This is all great, until some heavy computation is required. We refer to these as CPU-bound workloads, as opposed to IO-bound. Inspired by the legendary David Beazley's live coding, we are going to use a naive implementation of the Fibonacci sequence to perform heavy computations.

# server.py

...

def fibo(n):
    if n < 2:
        return 1
    else:
        return fibo(n - 1) + fibo(n - 2)


@app.get("/fib/{n}")
def fib(n: int):
    return {"fib": fibo(n)}
Enter fullscreen mode Exit fullscreen mode

Now, when I open two terminals, running curl -I http://127.0.0.1:8000/fib/42 in one and python client.py in the other, we see the following results:

8.75 reqs / sec | 100 reqs | http://127.0.0.1:8000/wait | sync_get_all
54.94 reqs / sec | 100 reqs | http://127.0.0.1:8000/wait | thread_pool
60.64 reqs / sec | 100 reqs | http://127.0.0.1:8000/wait | async_main
9.52 reqs / sec | 100 reqs | http://127.0.0.1:8000/asyncwait | sync_get_all
53.02 reqs / sec | 100 reqs | http://127.0.0.1:8000/asyncwait | thread_pool
46.81 reqs / sec | 100 reqs | http://127.0.0.1:8000/asyncwait | async_main
72.87 reqs / sec | 1000 reqs | http://127.0.0.1:8000/wait | thread_pool
122.97 reqs / sec | 1000 reqs | http://127.0.0.1:8000/wait | async_main
72.36 reqs / sec | 1000 reqs | http://127.0.0.1:8000/asyncwait | thread_pool
51.73 reqs / sec | 1000 reqs | http://127.0.0.1:8000/asyncwait | async_main
Enter fullscreen mode Exit fullscreen mode

It's not that bad, but a bit disappointing. Indeed, we have 20x less throughput for the originally most performant one (asyncwait route x async_main client).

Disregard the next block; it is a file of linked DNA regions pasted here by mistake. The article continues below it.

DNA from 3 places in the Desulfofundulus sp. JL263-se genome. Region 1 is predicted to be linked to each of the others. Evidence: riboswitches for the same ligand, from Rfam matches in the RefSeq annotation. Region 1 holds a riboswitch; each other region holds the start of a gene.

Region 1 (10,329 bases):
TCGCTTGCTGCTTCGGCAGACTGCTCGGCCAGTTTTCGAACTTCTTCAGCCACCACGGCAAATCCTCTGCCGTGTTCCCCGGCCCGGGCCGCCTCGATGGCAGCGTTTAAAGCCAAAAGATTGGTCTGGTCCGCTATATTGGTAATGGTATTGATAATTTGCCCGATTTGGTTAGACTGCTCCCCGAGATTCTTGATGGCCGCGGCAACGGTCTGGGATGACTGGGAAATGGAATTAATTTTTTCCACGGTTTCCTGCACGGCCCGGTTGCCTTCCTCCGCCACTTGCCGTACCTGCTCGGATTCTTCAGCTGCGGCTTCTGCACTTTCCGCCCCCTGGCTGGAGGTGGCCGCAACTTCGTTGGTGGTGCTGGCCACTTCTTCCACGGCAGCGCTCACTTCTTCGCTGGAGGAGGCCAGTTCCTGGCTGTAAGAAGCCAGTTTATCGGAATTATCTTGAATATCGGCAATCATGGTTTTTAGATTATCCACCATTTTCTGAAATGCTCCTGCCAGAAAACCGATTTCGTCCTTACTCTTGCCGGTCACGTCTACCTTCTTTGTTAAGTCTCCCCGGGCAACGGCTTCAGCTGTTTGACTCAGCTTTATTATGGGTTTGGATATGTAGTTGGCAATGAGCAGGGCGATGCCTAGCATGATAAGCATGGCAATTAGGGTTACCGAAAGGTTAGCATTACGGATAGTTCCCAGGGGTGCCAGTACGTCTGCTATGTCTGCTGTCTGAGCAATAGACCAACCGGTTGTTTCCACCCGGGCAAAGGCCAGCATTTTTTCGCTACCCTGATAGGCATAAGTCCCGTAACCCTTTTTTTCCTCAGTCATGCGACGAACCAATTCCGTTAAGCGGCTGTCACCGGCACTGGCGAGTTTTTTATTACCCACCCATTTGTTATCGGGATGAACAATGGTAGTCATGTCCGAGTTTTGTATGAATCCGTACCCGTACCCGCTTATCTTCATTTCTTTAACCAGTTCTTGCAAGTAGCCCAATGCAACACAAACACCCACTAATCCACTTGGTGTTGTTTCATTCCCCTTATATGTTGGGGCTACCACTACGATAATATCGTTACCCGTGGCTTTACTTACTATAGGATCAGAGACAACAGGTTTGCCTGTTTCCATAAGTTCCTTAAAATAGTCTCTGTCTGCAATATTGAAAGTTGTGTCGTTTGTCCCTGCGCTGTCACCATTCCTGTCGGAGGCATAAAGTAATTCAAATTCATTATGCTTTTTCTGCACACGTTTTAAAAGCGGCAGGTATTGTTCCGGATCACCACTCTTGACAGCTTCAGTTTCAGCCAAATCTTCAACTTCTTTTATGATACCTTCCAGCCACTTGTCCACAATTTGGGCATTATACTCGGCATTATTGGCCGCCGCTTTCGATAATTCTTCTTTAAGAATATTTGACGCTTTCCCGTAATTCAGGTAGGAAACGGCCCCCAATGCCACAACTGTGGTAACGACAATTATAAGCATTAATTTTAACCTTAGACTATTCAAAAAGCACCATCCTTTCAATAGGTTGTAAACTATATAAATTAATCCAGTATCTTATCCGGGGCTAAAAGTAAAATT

What's happening here ? In python, there is a Global Interpreter Lock (GIL). If one request takes a very long time to be processed with high-CPU activity, in the meantime other requests cannot be processed as quickly: priority is given to the computations. We will see later how to take care of this.

For now, we try nested recursive concurrency. Let's add:

# server.py

...


async def afibo(n):
    if n < 2:
        return 1
    else:
        fib1 = await afibo(n - 1)
        fib2 = await afibo(n - 2)
        return fib1 + fib2


@app.get("/asyncfib/{n}")
async def asyncfib(n: int):
    res = await afibo(n)
    return {"fib": res}
Enter fullscreen mode Exit fullscreen mode

Let's also add a timing middleware to our FastAPI app:

# server.py
...
from fastapi import FastAPI, Request

@app.middleware("http")
async def add_process_time_header(request: Request, call_next):
    start_time = time.time()
    response = await call_next(request)
    process_time = time.time() - start_time
    response.headers["X-Process-Time"] = str(process_time)
    return response
Enter fullscreen mode Exit fullscreen mode

Now let's test the speed: